We'd have to settle for a fortnight in Blackpool or a long weekend in Bournemouth. Which wouldn't be quite the same as a tour of New Zealand or a trip through the Canadian Rockies.

Then again, even if the two of us ruled out all unethical and climate-damaging holidays, what difference would it make when millions of other people are busy swanning round the world without a qualm? When global air travel is actually increasing by leaps and bounds (7 to 8 per cent a year)? When vast new hotels are sprouting like mushrooms? When more and more people are visiting Venice, even though it's tourist gridlock in Piazza San Marco? Wouldn't we just be pissing in the wind?

Enjoying yourself is getting far too complicated.

Monday 10 September 2018

Haloes and holiness

I don't tend to idealise people. I tend to see them just as they are, warts and all, their faults as well as their good points. I'm always surprised by how readily people idealise public figures and turn them into saints who can do no wrong.

When everyone was idealising Barack Obama and saying what an amazing President he would be, I was thinking, he'll probably do a good job but he'll also disappoint a lot of people who're expecting something more revolutionary. Which turned out to be the case.

When everyone was idealising the new Labour Party leader Jeremy Corbyn and saying what an amazing Prime Minister he would be, I had similar reservations. I knew he wouldn't be the sweeping reformer everyone's waiting for, he'd fall short in all sorts of ways. Because he's an imperfect human being like all the rest of us.

I've never idealised rock stars, film stars, politicians, authors, gurus or celebrities generally. I never idealised my parents or my teachers. I knew they all had feet of clay - bad habits, weird obsessions, blind spots, fierce prejudices. Behind the respectable public facade there's always a darker side.

But I'm not perfect either. One person I did idealise was John Lennon. I adored his personality - his rebelliousness, his sharp wit, his humour, his crazy stunts, his music. I grew my hair long and grew a beard to look more like John. So I was very upset when he was murdered. I conveniently overlooked his womanising, his misogyny, his egotism and his arrogance until many years later.

And I do tend to idealise women. I often see them as more beautiful, more intelligent, more perceptive and generally nicer than they truly are. I shut out the bitchiness, the self-doubt, the competitiveness, the begrudgery. At my age, I really should know better.

When other people are seeing haloes and holiness, I'm looking for the Achilles Heel.

Thursday 6 September 2018

Money to burn

What's the best way to squander £90 million? Simple - relaunch your local bus service with flashy new buses that aren't needed and aren't any quicker than the old buses.

To a fanfare of hype and gushing soundbites, along with free doughnuts, our local number 4 bus route in East Belfast was relaunched this week with purple bendy buses, pre-paid journeys and  drivers who no longer interact with the passengers.

I sampled the new bus earlier in the week and was totally underwhelmed. When I tried to validate my bus pass, the machine said it was faulty. Not a problem though as I could board the bus and travel to my destination without meeting any ticket inspectors (apparently there are very few).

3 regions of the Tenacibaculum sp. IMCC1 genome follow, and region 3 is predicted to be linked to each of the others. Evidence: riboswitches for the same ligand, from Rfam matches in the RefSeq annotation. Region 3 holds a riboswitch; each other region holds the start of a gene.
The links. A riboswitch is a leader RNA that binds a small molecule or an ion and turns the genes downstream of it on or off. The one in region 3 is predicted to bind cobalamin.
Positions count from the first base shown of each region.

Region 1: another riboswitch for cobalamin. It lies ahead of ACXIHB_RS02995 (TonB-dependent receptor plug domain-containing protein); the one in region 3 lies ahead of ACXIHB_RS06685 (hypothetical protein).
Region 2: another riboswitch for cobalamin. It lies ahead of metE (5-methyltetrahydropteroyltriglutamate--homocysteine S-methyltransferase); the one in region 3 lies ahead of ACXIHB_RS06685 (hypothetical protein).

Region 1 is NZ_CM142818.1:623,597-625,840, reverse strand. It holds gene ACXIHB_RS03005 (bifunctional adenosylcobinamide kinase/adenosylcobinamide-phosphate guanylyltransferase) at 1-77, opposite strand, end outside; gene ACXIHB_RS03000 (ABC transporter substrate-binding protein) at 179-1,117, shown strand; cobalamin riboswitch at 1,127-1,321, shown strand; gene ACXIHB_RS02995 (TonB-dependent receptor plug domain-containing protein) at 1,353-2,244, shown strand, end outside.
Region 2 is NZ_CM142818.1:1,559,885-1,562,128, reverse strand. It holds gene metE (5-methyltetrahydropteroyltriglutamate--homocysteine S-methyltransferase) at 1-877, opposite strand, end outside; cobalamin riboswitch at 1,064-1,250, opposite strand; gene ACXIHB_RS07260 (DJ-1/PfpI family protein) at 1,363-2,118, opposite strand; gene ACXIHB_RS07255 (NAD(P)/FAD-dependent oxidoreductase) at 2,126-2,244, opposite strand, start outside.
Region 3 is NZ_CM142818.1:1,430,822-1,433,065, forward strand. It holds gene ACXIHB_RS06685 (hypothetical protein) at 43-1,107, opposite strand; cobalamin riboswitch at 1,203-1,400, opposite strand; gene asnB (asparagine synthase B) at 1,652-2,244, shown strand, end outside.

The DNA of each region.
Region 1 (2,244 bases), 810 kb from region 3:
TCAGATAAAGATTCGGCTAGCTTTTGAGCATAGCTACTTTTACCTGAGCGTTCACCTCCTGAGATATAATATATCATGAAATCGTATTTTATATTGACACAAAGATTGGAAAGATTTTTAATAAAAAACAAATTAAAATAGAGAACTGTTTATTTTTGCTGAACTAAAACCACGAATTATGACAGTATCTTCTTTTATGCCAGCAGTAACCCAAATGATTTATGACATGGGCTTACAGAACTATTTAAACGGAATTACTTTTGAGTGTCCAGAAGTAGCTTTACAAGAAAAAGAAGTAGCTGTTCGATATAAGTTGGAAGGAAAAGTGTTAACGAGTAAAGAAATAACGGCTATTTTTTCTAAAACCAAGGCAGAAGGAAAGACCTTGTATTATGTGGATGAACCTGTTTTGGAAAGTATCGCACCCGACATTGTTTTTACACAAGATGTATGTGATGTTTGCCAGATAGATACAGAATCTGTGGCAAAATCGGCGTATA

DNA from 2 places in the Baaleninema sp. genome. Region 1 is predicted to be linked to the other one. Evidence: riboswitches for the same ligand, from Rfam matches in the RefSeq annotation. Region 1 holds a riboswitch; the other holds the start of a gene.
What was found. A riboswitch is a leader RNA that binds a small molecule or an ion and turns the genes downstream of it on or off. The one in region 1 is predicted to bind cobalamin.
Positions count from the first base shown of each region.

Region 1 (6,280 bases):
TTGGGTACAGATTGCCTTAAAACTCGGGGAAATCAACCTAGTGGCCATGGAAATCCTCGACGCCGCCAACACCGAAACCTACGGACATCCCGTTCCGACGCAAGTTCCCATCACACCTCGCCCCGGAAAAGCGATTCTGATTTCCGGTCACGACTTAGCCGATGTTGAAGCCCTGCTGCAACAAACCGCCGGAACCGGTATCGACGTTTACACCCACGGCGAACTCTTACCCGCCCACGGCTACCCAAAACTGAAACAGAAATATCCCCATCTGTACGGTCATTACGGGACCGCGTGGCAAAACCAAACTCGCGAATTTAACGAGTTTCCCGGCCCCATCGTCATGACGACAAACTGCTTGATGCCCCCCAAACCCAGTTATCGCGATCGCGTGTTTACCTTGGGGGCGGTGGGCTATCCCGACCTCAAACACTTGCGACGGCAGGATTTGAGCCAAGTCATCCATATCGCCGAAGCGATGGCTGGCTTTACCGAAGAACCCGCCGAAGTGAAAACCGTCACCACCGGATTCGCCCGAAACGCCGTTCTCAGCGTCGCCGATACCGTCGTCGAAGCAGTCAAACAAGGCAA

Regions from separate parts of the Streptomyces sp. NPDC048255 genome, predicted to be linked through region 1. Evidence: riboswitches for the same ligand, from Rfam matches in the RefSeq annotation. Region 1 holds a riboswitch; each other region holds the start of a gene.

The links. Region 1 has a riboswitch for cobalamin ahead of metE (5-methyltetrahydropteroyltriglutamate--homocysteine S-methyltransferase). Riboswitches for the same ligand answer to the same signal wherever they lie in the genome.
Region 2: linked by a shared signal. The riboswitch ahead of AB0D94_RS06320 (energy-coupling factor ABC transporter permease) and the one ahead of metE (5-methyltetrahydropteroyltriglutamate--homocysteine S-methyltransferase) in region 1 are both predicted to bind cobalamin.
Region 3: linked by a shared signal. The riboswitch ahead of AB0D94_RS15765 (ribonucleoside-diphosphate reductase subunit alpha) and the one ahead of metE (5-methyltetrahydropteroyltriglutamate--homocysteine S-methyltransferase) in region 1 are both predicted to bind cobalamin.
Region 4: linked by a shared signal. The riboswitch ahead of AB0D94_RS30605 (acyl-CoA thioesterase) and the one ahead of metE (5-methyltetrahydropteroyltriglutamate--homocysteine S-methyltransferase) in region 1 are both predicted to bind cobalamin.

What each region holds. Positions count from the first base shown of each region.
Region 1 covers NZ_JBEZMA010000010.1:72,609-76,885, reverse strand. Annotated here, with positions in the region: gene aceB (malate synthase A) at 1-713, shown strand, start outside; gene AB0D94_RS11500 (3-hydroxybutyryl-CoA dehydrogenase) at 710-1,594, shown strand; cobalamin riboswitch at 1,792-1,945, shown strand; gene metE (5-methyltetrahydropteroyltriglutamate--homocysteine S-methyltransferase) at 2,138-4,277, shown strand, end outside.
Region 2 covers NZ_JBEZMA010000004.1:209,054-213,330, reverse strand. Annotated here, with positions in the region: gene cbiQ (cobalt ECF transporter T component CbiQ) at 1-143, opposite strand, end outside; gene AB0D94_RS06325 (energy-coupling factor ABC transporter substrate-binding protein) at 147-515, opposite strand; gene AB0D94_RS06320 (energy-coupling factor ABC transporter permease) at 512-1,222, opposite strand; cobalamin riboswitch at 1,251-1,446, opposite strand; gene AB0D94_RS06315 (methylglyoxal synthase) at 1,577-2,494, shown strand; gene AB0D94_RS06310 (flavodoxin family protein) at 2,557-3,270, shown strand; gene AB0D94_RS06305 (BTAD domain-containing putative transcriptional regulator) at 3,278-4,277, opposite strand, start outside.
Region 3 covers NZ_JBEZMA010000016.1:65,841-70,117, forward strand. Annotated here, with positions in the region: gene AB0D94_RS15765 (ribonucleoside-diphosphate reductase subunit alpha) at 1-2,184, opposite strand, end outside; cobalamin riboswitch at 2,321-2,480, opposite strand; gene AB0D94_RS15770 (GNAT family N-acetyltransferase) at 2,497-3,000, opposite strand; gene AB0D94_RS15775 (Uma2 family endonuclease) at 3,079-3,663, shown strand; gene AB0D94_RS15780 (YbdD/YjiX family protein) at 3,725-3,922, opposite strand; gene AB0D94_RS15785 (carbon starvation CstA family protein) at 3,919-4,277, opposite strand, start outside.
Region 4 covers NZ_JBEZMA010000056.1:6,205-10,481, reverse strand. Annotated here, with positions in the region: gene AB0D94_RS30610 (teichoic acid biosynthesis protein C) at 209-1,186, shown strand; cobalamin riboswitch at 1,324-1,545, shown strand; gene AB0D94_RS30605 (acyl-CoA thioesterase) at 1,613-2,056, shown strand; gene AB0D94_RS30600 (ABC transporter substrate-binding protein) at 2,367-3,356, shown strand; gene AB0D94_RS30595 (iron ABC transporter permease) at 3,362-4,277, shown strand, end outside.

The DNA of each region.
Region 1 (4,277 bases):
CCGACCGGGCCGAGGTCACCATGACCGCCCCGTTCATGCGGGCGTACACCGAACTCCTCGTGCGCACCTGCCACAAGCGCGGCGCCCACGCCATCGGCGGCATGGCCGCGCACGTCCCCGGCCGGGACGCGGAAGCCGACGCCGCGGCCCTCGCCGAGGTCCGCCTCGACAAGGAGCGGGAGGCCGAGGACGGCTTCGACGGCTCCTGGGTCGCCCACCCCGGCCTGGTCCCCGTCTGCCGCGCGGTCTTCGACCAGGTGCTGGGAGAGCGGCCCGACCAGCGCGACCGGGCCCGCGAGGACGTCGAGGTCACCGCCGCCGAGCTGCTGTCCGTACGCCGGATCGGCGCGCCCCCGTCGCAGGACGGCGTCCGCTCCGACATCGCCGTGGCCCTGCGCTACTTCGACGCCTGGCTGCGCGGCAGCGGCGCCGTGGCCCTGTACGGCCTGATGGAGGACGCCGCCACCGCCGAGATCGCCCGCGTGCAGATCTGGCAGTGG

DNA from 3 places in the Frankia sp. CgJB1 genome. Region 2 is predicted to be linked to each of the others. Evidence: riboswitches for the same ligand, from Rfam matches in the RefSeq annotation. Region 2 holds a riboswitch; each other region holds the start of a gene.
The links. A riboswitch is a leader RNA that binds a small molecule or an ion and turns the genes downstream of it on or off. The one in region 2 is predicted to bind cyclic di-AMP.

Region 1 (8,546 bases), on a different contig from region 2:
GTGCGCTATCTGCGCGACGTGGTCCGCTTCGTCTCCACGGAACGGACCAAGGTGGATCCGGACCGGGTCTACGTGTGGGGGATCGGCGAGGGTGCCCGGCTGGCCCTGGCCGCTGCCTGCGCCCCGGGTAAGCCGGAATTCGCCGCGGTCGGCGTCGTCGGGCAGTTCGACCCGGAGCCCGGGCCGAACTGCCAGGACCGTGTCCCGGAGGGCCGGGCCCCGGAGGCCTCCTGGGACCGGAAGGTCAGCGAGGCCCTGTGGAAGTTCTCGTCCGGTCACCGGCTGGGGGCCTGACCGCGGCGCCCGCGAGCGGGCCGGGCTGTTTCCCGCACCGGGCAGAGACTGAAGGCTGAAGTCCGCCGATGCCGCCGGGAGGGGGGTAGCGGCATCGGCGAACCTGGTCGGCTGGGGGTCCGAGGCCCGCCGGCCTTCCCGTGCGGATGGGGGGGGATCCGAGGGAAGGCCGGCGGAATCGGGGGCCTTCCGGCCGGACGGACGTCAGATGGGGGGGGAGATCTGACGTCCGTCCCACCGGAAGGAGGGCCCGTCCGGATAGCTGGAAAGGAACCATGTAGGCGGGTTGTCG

Unlike the old buses, all the seats were taken so like many other passengers I had to stand for the whole journey to the city centre - which at around 15 minutes was no shorter than previously. The bus lanes now operate all day but that didn't make the bus any quicker.

So £90 million was spent on buses that offer no visible improvement on the old buses, and will be a magnet for fare dodgers who can hop on and hop off tourist-style. It will be fun to see how many journeys I can make without seeing a ticket inspector (now grandly renamed as Revenue Protection Officers).

The bendy buses are also less flexible than the old double-deckers. On tight corners they have to swing right into the middle of the road to clear the kerb. And there are plenty of tight corners in the city centre.

Just think what we could have done with £90 million if it hadn't been squandered on this pointless exercise. In particular it could have drastically reduced hospital waiting lists, which are shockingly huge (I had to wait 18 months for a routine prostate operation).

Spending scandals? I'm sure there'll be another one along in a minute....

Sunday 2 September 2018

Driven crazy

A journalist has compiled a handy list of all those everyday annoyances we come across - those things that drive us crazy but usually we can't do anything about, unless we're ready for an angry argument.

Here's a selection of his petty irritations:

1) Kisses from people you've never met
2) People who board trains (or buses) without letting people off first
3) Out-of-control children in restaurants
4) Loud phone talkers on public transport
5) Losing the end of the cling film or sellotape
6) Automated checkouts (there's always a problem)
7) When you can't remember your passwords
8) Other people's personal noises (tapping on table, sniffling etc)
9) Food served on wooden boards
10) People who suddenly stop dead on pavements
11) Slipping-down socks. And itchy bras
12) Bags on seats when others are standing
13) Litter droppers
14) Packets of food slightly too much for your storage jar
15) Train announcements - long, rambling, unintelligible
16) Drivers who take up two parking spaces

I'd agree with most of those. But which ones really exasperate me? Out-of-control children maybe, especially if the parent is oblivious to what they're doing. And people who stop dead on pavements, or walk at a snail's pace when you can't get past them. And food served on wooden boards. Firstly, what's the point, and secondly, how hygienic are they?

I've always enjoyed kissing, so I'm happy to accept kisses from just about anyone, be it in the flesh or on social media. But I would draw the line at smelly old drunks. And I prefer a kiss that isn't accompanied by an unnecessary kissing noise like "Mwergh". Why do people do that?

I'm not too bothered by loud phone talkers, unless they're discussing the clap clinic or their bowel habits. Their strange conversations can be quite entertaining, especially if they're having a heated argument with their spouse/ girlfriend/ boyfriend.

Your everyday annoyance might be my unexpected pleasure.